It’s a wonderful thing, “Do It Yourself,” bypassing the specialists and experts, learning new skills, impressing our friends and neighbors, and building our precious self esteem.
In my most recent DIY attempt, I made my own cornmeal! Isn’t that impressive? A friend sent me a link to a cornbread recipe in the Washington Post. The recipe included baking the bread in a cast iron pan coated with bacon grease, and the batter contained tiny bits of bacon. So far, so good. What’s not to like about anything with bacon in it?
But I read on, to the comments section, where I learned that we can make our own cornmeal out of un-popped popcorn. Imagine that! So I did. My first attempt was to use the food processor, which accomplished nothing but flinging the kernels around in the bowl. My second attempt was to grind the kernels up in the blender, which did work, sort of, but the blender kept shorting out and I had to unplug it and plug it back in every five or so seconds. Kind of a nuisance, but I wanted homemade cornmeal, dammit.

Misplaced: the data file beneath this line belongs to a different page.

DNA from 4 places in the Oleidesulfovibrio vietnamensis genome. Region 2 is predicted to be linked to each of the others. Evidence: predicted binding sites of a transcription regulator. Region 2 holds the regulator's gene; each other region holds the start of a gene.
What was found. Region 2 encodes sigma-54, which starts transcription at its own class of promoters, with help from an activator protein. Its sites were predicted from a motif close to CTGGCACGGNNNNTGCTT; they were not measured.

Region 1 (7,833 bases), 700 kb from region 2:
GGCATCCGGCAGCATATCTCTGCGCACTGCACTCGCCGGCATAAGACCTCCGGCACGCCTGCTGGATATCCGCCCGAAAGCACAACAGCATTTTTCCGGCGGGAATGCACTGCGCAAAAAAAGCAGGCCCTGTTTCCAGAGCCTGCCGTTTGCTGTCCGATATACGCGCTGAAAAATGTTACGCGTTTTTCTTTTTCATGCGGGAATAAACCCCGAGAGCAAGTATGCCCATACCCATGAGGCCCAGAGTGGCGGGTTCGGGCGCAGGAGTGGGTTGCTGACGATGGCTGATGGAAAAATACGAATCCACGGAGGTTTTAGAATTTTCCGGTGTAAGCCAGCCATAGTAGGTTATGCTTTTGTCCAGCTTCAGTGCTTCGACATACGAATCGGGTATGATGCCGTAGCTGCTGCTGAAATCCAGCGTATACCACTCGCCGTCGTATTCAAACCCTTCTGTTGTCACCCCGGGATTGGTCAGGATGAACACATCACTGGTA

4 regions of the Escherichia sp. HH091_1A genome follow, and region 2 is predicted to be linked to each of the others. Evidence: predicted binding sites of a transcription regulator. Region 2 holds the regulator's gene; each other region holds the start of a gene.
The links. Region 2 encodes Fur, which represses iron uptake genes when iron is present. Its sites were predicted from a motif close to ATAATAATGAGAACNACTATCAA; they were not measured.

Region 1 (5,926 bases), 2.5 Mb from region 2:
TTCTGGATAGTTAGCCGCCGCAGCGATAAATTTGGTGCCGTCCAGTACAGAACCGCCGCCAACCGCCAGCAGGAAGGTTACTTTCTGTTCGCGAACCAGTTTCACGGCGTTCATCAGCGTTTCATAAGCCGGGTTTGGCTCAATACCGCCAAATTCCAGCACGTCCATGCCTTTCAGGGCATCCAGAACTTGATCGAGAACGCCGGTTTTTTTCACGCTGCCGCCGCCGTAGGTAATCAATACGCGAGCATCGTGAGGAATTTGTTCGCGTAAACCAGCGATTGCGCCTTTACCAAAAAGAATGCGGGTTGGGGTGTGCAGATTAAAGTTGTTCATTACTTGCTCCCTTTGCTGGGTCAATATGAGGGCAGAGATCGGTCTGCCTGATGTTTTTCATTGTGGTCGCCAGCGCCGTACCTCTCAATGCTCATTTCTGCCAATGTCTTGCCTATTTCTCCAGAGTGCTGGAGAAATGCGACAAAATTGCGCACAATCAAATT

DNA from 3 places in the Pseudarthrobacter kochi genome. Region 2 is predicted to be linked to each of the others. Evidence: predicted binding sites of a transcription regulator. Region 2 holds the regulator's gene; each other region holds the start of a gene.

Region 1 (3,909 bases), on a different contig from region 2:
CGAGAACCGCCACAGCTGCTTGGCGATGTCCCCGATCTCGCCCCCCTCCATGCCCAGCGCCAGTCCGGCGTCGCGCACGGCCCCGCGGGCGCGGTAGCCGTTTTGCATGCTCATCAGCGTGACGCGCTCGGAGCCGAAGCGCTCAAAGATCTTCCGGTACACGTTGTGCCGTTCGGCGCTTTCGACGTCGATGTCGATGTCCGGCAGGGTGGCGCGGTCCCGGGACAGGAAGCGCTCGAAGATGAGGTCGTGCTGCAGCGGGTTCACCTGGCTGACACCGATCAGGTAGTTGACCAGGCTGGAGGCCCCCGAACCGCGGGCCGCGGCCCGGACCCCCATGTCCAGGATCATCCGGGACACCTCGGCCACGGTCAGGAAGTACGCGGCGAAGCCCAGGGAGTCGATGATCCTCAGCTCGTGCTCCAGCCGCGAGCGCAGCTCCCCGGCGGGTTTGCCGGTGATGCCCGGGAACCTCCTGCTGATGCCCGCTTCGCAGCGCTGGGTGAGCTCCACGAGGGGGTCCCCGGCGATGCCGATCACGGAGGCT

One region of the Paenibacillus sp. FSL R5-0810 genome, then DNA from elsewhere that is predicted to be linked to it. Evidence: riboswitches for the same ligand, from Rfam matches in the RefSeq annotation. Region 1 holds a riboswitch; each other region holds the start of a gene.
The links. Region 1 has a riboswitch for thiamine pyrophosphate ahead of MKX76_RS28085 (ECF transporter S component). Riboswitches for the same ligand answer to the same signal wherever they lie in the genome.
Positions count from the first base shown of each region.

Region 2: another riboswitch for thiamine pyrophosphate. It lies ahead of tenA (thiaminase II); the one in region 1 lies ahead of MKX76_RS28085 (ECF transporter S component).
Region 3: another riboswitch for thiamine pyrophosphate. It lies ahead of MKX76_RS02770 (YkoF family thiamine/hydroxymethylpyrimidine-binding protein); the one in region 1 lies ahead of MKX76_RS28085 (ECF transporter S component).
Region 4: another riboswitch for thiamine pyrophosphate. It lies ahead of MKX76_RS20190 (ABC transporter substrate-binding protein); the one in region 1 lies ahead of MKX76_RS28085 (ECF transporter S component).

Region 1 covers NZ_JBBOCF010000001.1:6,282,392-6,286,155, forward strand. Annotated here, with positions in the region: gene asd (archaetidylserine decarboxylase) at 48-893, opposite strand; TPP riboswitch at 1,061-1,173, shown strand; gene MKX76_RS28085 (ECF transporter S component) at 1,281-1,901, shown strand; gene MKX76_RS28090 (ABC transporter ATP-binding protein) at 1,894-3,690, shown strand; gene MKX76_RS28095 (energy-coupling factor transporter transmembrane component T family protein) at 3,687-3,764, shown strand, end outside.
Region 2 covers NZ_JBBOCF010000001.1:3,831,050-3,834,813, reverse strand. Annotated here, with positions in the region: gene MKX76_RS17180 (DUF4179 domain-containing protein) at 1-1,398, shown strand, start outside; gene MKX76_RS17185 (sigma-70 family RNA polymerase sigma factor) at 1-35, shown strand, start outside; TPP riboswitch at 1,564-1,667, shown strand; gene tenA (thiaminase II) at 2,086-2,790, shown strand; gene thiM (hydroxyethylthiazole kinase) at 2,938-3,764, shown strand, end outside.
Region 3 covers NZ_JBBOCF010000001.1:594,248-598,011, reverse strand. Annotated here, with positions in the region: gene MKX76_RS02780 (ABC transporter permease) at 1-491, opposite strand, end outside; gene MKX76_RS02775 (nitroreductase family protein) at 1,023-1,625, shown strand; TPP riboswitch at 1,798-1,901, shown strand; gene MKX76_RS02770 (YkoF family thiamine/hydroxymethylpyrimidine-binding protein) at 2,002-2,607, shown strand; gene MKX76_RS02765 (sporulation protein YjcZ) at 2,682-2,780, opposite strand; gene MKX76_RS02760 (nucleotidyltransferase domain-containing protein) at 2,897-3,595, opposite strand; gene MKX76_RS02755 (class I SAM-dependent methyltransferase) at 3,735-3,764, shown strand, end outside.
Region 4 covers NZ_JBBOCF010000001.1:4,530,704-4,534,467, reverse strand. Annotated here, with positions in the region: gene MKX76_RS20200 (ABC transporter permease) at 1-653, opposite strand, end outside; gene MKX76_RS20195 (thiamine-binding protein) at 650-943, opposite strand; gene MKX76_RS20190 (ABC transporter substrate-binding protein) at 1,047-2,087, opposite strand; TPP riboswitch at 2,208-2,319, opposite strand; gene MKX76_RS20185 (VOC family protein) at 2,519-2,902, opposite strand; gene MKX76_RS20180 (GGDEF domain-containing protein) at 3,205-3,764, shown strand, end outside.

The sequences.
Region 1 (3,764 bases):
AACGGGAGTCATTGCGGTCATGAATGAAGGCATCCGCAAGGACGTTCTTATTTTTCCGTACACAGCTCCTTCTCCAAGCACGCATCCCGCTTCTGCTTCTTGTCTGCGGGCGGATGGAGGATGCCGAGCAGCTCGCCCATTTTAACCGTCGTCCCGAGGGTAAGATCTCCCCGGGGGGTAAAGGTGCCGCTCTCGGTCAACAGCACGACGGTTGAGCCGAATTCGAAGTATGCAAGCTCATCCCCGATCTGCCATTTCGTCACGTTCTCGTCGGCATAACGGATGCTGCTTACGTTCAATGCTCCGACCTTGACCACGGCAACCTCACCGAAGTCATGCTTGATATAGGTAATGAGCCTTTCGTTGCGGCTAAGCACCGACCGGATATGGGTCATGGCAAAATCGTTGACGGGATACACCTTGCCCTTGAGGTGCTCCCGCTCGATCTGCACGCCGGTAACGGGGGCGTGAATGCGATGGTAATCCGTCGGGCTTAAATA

I sifted what I had made in the blender through this spoon (beer for scale purposes) and got rid of the unground kernels.
And I made the cornbread.
Gaw-jus, isn’t it?
However, it turned out that I had no idea what “coarsely ground” cornmeal should be like, and eating the cornbread turned out to be a really bad idea. The parts of the popcorn kernels that weren’t sufficiently ground were so hard that we worried about cracking our teeth.
The rest of the cornbread is going outside for the birds, once it stops raining.
The recipe is a good one, if you want to give it a try, and you can DIY your own cornmeal, if you know what you are doing, and if you don’t, well, you’ve been warned. If you want more fiber in your diet, it might be a way to go, but only if you don’t care much about your teeth.
Me? I’m going to Whole Foods to search for some professionally milled coarse cornmeal.
Oh! I almost forgot! I made my own buttermilk! Who wants to buy a quart of buttermilk only to use a cup of it? Instead, just put a tablespoon of white vinegar in a one cup container, then add enough milk to make it a full cup (8oz), wait five minutes, and you have buttermilk.